Acceptance

So.

I can’t do this on less.

I’m not strong enough

I’m not happy enough

I’m not  … you get the picture.

For the past 6 weeks, I have been on a lesser dose of medication and it hasn’t been one of my better ideas. 

Like an itch you can’t scratch, a picture frame that just wont hang correctly or the word that is on the tip of your tongue that you just can’t remember, things haven’t been the same. I haven’t been the same.

I’m 

just

not

quite

right

In fact I have been feeling more and more irritable and irritated and wrong. The whirring has started, the restlessness and self doubt. I’m dissappointed that I can’t do this more on my own. I kind of expected that some of my new found habits would actually be helping to sustain me better immediately.  

So is this what it is going to be like? Does this mean I will need medication forever? Will I always need medication.

Before you all say, but if you were a diabetic, you wouldn’t think twice about taking medication for life. Well yes, I know that. In fact I am one of those people who have hurrumped at others who can’t see that taking medication for mental health reasons is just what needs to be done at that time, and if that means forever, then so be it.

Obviously I really only thought this for others and not for myself.

What I am learning to do ( and obviously I am a slow learner at this! ) is that I need to learn accept things as they are. Not how I think they should be, how I perceive that they are, or how I hope they might be. Just to let it be.

  1. Acceptance in human psychology is a person’s assent to the reality of a situation, recognizing a process or condition (often a negative or uncomfortable situation) without attempting to change it, protest.

As humans I think we are wired to think that our brain should just act the way we want it act. I’m the master of my brain. That a mental illness is not really a real illness that might need real medicine, like other illnesses. Imagine thinking like that if you had a chronic illness like say asthma, you don’t think less of yourself for having asthma, but somehow when it comes to mental health we think way less of ourselves.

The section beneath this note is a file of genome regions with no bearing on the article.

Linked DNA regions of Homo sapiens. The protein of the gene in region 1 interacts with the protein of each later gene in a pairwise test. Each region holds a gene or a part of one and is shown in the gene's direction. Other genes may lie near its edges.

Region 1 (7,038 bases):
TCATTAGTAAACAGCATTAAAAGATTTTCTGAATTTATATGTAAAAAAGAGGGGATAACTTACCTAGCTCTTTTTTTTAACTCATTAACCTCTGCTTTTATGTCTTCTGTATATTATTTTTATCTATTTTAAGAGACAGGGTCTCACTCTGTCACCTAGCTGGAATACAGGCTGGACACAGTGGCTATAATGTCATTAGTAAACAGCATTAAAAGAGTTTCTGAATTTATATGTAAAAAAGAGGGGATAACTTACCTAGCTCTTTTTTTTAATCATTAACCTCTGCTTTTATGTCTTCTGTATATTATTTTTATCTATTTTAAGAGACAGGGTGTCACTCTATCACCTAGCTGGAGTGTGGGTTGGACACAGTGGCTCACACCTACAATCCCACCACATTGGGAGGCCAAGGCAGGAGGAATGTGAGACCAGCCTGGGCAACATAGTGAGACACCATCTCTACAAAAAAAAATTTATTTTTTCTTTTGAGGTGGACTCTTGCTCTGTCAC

At the very least, the concept of needing medication for anything other than a short term period is just not acceptable. It’s bad enough to admit to needing something, far worse to need it longer than an “acceptable” timeframe.

Well I have learnt that it is just not like that. A lifetime of thinking one way, can’t just be turned around in a short time frame. 

By short, apparently that is 1-2 years.

Medium Term is 5-7 year

Long Term - well that is a lifetime of needing medication.

So where does that leave me right now. It leaves me going back to my doctor and getting my dose increased again. 

I know what it is to feel happy from the inside and I want to feel that again.

I know what it is to not question everything people say through a prism of negative thoughts and doubt.

I know what it is to come home and not flop on the lounge in a morose frame of mind.

I know what it is to not get irritated by my team at work when things go wrong.

I know now what it is to feel acceptance in myself and I want it back. 

I just have to think, like a person recovering from injury, you do all sorts of exercises to start working that muscle again and then you test to see whether you can dive back into the gym again. 

Sometimes you think you are full rested, recovered and raring to go and after that first tentative gym session, realise that you are not quite there yet.

So you go back to your exercises and build up that muscle until you can try that again.

I think I need to do a few more strength building exercises before I attempt that full session again. It’s not a retreat just a regrouping before trying again. 

It may be that I can never manage doing it on my own, but I will learn to accept that.